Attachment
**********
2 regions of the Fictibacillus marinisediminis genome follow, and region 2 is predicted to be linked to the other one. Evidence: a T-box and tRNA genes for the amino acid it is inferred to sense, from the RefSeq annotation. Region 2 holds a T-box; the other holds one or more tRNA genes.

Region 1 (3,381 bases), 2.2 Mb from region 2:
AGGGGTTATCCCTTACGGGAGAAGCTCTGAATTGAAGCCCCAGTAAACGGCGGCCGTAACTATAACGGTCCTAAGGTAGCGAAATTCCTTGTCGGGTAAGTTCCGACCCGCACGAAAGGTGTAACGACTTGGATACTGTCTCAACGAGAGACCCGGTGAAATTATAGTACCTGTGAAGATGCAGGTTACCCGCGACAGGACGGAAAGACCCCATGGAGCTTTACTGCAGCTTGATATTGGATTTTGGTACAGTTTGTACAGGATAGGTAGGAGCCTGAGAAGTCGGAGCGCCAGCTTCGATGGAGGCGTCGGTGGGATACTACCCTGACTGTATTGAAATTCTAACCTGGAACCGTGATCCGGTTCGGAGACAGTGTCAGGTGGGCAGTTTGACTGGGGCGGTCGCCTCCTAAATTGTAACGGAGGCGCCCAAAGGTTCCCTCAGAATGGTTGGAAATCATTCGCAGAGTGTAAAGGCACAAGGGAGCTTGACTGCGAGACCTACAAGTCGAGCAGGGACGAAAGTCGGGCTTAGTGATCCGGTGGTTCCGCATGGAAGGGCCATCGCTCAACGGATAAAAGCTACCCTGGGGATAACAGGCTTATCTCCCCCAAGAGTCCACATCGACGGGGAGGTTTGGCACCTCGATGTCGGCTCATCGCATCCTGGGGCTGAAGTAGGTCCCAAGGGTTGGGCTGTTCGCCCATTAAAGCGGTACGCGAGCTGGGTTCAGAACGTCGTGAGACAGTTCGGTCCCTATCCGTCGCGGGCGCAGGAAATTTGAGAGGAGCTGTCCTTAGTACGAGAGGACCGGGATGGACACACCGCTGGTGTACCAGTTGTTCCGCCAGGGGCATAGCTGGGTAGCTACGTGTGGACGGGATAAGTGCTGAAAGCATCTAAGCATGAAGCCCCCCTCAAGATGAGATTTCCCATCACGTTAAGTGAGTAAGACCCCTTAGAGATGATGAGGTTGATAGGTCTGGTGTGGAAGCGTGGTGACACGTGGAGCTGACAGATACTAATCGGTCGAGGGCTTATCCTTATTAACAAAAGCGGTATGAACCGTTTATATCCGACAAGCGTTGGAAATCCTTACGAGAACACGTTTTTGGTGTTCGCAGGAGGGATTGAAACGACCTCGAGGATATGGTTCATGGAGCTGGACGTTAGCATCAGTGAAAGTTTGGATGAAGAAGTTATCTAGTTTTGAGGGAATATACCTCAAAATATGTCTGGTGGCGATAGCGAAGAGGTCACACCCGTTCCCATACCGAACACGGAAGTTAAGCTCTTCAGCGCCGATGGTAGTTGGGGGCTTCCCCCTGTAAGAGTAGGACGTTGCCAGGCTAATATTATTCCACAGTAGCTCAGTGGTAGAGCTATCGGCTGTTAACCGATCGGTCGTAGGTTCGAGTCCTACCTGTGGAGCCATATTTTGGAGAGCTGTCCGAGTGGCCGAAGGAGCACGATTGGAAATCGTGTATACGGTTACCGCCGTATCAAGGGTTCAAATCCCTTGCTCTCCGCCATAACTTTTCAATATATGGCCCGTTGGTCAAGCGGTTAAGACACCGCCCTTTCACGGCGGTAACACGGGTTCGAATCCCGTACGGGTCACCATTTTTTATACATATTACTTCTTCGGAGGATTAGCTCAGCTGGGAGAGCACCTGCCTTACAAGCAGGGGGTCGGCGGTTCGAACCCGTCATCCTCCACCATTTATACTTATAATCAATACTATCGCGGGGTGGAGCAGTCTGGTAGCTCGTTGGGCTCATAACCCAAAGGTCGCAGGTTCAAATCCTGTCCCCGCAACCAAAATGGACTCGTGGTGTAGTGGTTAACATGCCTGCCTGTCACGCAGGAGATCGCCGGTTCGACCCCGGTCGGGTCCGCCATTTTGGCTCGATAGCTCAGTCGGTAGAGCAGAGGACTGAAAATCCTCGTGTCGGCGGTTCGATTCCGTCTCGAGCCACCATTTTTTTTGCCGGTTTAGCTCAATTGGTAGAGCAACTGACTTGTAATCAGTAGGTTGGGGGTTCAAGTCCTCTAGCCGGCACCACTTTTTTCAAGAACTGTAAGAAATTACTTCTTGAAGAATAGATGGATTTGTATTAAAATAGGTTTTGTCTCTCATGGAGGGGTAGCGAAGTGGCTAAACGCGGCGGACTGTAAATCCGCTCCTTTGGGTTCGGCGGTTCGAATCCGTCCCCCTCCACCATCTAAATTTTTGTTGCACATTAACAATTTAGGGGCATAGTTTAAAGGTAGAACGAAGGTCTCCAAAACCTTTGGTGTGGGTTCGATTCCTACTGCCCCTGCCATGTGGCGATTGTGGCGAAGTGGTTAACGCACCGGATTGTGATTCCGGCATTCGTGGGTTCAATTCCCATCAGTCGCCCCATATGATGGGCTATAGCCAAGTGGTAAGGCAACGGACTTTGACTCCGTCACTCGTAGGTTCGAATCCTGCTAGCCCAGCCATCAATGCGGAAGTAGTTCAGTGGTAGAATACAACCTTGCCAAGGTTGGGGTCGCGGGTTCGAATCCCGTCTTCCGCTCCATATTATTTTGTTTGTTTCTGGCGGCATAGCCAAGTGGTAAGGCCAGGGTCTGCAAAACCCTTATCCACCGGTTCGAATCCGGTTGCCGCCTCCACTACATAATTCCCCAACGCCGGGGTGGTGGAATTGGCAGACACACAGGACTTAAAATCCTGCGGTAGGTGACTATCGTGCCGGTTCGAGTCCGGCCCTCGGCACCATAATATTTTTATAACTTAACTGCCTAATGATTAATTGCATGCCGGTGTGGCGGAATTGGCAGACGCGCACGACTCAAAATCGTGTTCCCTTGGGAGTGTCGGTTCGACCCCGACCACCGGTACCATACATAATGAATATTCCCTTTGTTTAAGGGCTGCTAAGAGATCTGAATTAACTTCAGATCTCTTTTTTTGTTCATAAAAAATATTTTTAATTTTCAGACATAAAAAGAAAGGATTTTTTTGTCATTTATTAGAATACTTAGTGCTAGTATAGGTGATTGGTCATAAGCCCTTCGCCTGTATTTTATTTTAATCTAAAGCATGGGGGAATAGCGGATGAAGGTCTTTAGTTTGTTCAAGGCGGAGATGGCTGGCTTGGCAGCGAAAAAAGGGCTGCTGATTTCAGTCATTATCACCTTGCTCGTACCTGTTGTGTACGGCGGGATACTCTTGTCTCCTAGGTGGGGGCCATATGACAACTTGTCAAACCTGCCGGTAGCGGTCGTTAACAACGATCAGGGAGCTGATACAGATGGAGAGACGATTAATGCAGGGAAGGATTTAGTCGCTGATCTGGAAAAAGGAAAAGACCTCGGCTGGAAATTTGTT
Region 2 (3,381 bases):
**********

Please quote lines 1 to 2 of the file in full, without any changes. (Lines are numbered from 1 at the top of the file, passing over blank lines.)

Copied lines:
2 regions of the Fictibacillus marinisediminis genome follow, and region 2 is predicted to be linked to the other one. Evidence: a T-box and tRNA genes for the amino acid it is inferred to sense, from the RefSeq annotation. Region 2 holds a T-box; the other holds one or more tRNA genes.

Region 1 (3,381 bases), 2.2 Mb from region 2: